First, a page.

Supporting Your Highly Anxious Child/Teen

September 19, 2017

One of the most common struggles I hear is "How do I help my child/teen when they are overwhelmed?" Sometimes it's hard to know what to say or do in those situations for fear of making it worse. Here are a few tips for handling future stressful events with your child/teen. 

 

1) Minimize Reassurance. I know it's easy to say everything will be alright, and you often feel you are helping when you say this, but in saying this you are doing two very harmful things unintentionally. The first is that you are invalidating your child/teen's feelings making them feel like they are wrong for worrying. It is a natural reaction to worry, and you don't actually know if things will be okay. What you do know is that you will be there to help support them through this issue no matter what. The second is you are teaching them that it's not okay to worry. It really is okay to worry. It's only an issue when it's interfearing with everyday functioning. 

 

2) Teach Helpful Stress. Helpful Stress - Is that a thing?? Yes, it is a thing. Not all stress is bad. Stress can motivate us to get things done. It can help us be productive. There is a line that it can cross when it becomes unproductive. Helping them become aware of what each type of stress looks like can be beneficial in helping them manage all kinds of stress.

 

3) Model Good Coping Skills. Kids are spounges. They see everything you do and observe. If your child/teen can see how you handle stress, they will be able to learn healthy ways of managing stress faster/easier. Make sure you are practicing your own self care.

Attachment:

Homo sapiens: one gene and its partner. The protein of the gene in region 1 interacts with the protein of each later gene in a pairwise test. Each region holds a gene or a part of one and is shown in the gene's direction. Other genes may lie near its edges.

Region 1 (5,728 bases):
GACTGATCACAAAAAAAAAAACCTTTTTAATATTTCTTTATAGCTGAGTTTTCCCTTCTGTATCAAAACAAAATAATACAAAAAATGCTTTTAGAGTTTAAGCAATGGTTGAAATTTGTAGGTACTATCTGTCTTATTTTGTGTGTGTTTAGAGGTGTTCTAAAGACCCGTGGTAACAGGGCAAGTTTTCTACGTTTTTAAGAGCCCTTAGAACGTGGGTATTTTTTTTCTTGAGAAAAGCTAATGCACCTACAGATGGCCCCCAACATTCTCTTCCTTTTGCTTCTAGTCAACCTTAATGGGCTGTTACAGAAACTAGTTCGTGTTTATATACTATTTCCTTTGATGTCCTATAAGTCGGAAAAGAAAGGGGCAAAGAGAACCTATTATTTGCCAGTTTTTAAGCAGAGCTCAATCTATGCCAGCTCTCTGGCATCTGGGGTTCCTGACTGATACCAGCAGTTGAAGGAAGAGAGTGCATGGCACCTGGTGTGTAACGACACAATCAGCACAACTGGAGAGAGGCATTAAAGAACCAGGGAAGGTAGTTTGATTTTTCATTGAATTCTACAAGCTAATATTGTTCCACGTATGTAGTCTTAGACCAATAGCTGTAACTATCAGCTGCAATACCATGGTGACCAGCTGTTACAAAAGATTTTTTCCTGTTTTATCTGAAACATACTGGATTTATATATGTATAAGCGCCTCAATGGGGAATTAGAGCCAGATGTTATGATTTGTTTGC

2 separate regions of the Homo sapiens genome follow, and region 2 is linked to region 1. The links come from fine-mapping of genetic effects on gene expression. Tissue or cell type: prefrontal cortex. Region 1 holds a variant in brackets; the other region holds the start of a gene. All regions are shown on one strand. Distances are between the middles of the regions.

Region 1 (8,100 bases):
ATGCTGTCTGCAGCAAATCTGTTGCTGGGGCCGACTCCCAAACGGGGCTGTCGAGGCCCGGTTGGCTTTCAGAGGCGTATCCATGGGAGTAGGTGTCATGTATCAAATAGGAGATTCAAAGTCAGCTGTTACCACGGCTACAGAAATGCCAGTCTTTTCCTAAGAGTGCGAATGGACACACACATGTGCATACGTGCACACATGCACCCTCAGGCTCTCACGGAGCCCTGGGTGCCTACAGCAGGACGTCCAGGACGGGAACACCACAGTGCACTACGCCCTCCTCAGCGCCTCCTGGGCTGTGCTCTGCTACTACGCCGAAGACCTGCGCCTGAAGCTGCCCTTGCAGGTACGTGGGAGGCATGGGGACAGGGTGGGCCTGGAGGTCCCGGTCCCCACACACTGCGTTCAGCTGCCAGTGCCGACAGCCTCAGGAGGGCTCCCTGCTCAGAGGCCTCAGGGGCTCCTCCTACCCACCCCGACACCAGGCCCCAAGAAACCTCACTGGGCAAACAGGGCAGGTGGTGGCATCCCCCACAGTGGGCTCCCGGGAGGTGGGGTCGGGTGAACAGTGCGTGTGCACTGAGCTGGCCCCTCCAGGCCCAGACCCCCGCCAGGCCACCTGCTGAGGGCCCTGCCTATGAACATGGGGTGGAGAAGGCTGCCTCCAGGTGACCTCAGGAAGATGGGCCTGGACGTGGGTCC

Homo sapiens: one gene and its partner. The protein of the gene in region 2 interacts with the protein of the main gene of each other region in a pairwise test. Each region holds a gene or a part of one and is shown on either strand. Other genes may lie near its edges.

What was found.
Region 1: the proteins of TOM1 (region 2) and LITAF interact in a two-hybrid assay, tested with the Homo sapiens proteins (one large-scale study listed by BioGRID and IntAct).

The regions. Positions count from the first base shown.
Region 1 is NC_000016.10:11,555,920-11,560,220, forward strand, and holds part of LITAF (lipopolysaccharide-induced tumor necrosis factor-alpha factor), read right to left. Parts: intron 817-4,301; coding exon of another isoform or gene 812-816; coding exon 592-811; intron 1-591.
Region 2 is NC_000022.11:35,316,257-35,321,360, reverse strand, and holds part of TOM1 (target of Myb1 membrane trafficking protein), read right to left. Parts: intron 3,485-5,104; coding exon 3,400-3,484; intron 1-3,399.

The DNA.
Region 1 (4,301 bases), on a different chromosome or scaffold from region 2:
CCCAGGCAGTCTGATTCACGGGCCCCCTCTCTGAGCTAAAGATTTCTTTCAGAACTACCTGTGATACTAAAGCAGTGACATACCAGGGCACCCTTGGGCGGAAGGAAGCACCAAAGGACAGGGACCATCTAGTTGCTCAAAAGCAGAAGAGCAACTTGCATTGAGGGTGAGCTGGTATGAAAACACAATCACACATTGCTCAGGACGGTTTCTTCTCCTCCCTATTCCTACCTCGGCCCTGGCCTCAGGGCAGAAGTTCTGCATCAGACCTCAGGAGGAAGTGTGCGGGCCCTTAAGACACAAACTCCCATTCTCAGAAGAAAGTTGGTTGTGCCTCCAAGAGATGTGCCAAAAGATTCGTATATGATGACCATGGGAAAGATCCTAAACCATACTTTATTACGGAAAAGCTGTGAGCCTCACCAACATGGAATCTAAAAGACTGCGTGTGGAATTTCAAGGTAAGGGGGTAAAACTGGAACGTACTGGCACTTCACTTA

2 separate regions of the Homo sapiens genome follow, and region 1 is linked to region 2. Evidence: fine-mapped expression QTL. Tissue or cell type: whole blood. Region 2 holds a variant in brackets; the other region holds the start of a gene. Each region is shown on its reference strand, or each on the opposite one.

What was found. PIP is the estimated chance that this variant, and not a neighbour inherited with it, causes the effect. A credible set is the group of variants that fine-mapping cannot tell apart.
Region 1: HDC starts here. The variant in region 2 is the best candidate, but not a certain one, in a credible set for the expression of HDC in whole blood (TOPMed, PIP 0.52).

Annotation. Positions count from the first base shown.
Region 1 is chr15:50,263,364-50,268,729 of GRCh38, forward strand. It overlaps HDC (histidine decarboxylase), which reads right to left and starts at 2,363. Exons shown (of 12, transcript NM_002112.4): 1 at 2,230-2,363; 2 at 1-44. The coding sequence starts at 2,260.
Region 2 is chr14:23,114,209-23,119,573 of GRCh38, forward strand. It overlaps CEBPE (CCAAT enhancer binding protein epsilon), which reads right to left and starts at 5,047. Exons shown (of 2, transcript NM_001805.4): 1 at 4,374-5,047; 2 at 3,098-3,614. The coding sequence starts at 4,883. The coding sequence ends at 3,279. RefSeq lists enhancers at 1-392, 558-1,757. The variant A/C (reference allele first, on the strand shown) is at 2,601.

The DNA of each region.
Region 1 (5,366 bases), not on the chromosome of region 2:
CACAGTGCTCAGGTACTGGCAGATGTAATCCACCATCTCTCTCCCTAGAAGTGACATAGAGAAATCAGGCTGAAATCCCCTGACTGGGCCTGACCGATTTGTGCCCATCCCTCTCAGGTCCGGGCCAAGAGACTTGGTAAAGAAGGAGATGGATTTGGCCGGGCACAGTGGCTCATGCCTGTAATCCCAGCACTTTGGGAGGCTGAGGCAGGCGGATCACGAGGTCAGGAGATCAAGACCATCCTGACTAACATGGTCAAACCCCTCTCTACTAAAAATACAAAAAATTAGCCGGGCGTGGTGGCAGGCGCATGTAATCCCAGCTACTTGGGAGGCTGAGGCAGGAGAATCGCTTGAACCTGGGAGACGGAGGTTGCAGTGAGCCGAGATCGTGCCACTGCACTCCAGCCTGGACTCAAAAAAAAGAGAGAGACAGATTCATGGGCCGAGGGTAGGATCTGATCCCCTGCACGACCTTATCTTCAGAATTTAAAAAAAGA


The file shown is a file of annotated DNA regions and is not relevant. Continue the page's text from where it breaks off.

4) Teach Problem Solving Skills. Encourage your child/teen to figure difficult situations out on their own, with your guidance. I know it's nice to be able to help by telling them what to do, but when you solve problems for them, they will be less likely to figure things out on their own in the future. It's okay to give suggestions, just try to minimize telling them exactly how to fix the problem. 

 

5) Help Create A Plan. If you can help them create a plan on how to move foward, it becomes less stressful because they know what to expect. Make sure to always create a back up plan as well just in case the first plan doesn't work the way you both anticipated. 

 

6) Be Calm Yourself. I know this is easier said than done, but they look to you. If you are stressed out and/or panicking, they most likely will be too. 

 

7) Less Is More. Sometimes kids/teens don't want you to fix the issue - they just want you to listen. Make sure you hear what they are saying, and validate why they feel the way they do. Don't help unless they ask you for it. 

 

Above all, please make sure that you are taking care of yourself. If you're in a spot where you have lost your patience, you aren't going to handle the situation as best as you would have liked to. Take time for yourself to break away from the situation and think it through if you need to. It's okay to take a break. 

 

 

 

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